Former American President George Bush once presented Li Peng, the then Chinese Premier, a gift of cowboy boots embroidered with the American and Chinese flags. Unfortunately for the American President, in China, feet are considered the least sacred parts of the body. A gift of shoes embossed with their nation’s flag was a disastrous cultural blunder and a huge oversight by the President’s office.
To become an expert in every culture around the world is not viable for any SME. However, in order to build longstanding successful relationships with overseas clients, it is important that businesses take the time to consider the customs and traditions of their export markets.
Culture establishes the norms of social behaviour in a country and therefore determines the way a business should handle negotiations and customer interaction, which products and services are suitable and how to approach marketing.
Here are a few of the key cultural considerations to take into account before exporting to a new country:
Social and Cultural Traditions:
Ensuring social and cultural traditions are researched will prevent a new market flop. This covers an extensive list of possibilities from acceptable behaviour and whether a population is inclined to follow the latest fashions to what and how often the inhabitants eat. Some of these may seem obvious, for example, an advertising campaign in Islamic countries with models revealing too much skin would be wholly inappropriate. Other things are less obvious and require careful research, for instance, colours are extremely symbolic in China. Avoid using the colour white on branding or marketing as the Chinese associate it with funerals.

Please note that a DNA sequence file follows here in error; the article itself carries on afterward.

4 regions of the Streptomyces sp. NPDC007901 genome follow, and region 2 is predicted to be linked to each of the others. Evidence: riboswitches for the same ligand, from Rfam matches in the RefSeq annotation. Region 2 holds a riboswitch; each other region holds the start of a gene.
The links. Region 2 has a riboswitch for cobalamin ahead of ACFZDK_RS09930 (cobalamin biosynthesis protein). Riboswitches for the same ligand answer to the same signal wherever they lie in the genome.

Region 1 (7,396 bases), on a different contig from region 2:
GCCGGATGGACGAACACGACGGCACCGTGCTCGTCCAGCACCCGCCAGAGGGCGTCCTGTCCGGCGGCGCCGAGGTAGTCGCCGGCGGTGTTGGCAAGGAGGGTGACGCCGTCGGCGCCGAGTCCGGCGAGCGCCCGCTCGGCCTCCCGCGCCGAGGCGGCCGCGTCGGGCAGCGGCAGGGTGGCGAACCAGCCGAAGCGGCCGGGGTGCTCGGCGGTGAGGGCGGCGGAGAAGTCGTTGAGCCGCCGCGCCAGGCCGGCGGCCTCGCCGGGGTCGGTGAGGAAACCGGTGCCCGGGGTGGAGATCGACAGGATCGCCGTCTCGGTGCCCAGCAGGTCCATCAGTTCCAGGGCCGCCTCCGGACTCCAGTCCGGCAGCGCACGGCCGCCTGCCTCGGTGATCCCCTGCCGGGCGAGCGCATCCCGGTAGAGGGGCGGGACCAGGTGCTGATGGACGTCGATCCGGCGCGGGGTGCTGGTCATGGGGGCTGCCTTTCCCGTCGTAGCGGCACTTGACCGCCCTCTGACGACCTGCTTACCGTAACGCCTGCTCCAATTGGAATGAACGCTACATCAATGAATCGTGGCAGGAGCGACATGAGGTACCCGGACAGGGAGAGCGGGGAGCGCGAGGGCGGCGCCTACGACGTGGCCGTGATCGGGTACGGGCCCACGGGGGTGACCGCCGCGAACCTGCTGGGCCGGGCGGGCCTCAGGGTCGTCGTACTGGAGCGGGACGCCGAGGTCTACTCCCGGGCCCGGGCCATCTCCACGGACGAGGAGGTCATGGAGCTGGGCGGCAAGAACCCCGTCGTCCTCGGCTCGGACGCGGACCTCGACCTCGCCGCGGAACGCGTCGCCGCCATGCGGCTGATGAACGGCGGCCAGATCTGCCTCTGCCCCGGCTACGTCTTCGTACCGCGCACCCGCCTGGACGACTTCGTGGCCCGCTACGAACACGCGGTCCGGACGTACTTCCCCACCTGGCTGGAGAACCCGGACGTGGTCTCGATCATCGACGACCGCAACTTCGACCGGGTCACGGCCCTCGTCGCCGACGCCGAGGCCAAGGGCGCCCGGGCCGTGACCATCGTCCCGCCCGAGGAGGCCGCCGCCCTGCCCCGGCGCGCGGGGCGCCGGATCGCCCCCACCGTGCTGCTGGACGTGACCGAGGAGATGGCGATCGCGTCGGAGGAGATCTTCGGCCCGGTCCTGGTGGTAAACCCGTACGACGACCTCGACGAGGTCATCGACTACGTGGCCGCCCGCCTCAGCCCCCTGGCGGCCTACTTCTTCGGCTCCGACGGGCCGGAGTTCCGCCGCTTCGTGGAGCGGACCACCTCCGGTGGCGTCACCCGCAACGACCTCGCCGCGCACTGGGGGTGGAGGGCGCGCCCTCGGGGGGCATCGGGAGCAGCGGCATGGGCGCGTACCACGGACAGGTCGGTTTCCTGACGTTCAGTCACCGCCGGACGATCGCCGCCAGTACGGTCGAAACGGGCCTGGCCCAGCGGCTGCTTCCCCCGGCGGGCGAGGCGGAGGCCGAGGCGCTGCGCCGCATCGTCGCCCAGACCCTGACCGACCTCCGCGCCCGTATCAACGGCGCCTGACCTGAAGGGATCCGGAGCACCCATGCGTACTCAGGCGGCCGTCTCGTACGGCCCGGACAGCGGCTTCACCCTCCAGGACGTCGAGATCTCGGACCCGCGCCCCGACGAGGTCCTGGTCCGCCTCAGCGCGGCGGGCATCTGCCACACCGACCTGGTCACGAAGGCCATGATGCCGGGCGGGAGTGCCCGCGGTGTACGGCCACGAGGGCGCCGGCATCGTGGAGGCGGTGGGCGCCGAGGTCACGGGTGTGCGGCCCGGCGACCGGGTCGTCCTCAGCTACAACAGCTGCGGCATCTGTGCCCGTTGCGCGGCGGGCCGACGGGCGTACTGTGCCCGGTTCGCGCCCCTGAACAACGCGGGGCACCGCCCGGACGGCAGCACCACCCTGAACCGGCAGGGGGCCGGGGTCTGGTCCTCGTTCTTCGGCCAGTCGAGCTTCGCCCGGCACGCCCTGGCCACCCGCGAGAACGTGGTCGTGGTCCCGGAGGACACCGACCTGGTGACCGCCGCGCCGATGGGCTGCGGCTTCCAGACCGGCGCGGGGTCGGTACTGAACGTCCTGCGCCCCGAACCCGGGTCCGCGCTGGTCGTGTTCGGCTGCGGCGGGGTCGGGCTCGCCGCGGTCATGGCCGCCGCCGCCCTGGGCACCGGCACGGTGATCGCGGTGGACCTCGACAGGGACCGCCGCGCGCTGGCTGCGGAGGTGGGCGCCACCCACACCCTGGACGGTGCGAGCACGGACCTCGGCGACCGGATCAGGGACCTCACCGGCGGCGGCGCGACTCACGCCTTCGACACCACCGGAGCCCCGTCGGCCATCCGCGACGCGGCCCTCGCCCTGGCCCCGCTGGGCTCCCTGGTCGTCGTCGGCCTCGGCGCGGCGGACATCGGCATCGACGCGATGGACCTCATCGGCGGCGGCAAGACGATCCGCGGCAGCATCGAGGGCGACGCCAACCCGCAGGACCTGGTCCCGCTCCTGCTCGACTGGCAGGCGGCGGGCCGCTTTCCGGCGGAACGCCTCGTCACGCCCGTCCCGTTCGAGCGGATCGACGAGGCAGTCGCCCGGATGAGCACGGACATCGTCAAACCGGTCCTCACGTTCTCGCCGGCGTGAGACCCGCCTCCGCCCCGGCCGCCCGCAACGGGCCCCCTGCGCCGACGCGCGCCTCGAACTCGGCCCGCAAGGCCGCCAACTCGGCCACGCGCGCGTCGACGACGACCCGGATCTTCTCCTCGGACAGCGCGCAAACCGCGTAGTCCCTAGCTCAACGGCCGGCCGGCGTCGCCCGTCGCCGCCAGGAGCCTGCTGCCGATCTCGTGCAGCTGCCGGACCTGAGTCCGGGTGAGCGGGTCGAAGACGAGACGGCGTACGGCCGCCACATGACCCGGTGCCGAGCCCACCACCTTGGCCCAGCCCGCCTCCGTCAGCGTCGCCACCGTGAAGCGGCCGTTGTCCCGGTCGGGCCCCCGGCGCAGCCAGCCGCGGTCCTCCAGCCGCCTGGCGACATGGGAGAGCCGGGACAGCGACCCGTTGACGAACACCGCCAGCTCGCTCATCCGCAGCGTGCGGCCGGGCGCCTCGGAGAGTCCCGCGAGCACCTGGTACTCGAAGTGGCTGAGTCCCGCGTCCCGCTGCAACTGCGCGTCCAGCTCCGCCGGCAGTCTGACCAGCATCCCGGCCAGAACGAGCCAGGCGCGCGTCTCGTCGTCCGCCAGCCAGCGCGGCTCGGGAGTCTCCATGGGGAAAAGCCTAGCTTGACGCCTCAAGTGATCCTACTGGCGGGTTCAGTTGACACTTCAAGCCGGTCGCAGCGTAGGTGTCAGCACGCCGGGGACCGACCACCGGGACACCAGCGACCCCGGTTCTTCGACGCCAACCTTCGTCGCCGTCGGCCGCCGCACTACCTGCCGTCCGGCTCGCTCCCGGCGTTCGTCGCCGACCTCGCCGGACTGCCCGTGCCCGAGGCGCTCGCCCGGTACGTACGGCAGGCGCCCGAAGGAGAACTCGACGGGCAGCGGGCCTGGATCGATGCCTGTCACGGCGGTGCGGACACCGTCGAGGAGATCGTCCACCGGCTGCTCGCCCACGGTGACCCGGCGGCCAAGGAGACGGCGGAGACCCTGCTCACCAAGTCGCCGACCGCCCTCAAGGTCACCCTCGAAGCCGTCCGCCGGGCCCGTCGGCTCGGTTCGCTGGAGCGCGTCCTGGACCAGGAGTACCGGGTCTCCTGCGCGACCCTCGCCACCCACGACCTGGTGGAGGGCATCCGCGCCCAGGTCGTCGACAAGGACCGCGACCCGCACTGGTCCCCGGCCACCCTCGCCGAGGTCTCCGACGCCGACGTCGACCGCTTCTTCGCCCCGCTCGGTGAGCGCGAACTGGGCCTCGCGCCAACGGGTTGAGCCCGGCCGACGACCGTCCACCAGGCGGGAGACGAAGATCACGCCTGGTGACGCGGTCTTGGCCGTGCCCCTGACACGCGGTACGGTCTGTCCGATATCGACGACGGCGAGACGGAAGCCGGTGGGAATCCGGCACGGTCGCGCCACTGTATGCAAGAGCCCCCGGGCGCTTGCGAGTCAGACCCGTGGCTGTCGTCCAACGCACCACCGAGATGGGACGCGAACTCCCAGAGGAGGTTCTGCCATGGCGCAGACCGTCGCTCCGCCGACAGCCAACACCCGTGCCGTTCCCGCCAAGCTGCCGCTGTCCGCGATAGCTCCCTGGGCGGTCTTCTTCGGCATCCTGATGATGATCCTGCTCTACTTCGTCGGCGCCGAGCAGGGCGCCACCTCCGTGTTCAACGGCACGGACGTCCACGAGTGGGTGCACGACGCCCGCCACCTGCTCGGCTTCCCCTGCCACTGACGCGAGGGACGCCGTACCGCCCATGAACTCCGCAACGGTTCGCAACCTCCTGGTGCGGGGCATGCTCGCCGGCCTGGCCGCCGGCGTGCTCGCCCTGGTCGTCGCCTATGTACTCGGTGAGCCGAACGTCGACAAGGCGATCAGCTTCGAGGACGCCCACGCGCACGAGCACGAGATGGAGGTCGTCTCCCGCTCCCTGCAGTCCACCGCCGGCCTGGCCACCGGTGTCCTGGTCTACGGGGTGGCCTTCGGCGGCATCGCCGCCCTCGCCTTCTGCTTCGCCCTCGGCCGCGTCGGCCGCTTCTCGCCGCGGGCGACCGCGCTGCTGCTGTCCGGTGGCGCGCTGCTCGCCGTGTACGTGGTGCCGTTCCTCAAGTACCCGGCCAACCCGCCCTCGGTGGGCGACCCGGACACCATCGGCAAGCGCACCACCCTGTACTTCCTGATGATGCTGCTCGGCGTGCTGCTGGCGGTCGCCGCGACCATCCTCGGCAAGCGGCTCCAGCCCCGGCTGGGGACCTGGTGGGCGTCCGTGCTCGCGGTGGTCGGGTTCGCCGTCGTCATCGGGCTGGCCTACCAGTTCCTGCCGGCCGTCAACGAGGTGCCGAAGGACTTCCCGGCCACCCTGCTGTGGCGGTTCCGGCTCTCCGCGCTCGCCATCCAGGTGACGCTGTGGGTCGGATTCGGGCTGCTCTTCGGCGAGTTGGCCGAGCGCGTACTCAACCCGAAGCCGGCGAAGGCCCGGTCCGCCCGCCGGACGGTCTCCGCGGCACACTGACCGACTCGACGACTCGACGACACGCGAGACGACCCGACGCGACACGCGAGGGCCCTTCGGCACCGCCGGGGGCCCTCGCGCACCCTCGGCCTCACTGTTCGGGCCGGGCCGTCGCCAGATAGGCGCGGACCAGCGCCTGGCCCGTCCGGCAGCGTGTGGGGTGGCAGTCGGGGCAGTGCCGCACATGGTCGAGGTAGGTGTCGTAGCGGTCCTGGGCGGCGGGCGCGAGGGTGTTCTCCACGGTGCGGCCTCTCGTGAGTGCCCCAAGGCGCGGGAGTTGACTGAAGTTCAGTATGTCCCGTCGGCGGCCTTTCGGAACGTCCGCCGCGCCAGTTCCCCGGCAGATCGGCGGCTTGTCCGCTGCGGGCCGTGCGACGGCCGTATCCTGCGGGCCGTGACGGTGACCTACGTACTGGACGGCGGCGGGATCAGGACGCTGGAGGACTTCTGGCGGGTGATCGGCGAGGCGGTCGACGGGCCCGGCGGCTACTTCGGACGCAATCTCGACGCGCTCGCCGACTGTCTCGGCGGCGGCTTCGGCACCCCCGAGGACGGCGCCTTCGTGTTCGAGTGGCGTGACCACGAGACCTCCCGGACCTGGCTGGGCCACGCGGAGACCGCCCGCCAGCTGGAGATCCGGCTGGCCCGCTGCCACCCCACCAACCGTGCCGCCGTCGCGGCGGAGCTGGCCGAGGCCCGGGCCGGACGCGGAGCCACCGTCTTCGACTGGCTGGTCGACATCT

Educational standards are evidently important for assessing the spending power of a country. However, it will also determine other areas such as how to address the tone of a marketing campaign. In the case of countries with high illiteracy rates it will shape the type of marketing employed. In these countries, adverts with large amount of text would be ineffective.
Businesses must appreciate the importance of religion in many export markets. Sharia law, for example, is incorporated into many Muslim countries and influences not only politics and economics but personal matters such as hygiene and diet. For example, many personal care products, cosmetics and medicines would be considered illegal under sharia law as they contain alcohol and are therefore not considered Halal.
Some cultures still have very defined gender roles. Businesses need to be cautious of this when outlining their target audience and marketing a product or service. Marketing that may appear unisex in the UK could alienate an entire gender in other countries.
Market research studies are a useful approach for understanding culture in new markets and developing export strategies. Through acquiring a thorough understanding of a country’s culture, businesses can determine if there will be potential demand for their product or service.
The other key consideration that sits alongside culture is language. Language and culture are intertwined and both need to be employed to create an effective export strategy. Translating marketing material, packaging and instructions into a target market’s key language is the first logical step. Ensuring that text isn’t just simply translated, but also written in a style and manner appropriate for the culture of the export market is vital too.
At Total Linguistics, our native translators are not only experts in marketing and localisation, but they are also the target demographic of many of our exporters. This allows us to develop effective and successful international marketing campaigns alongside our clients.
For more information about our translation services please contact us:
Tel: 0114 213 4646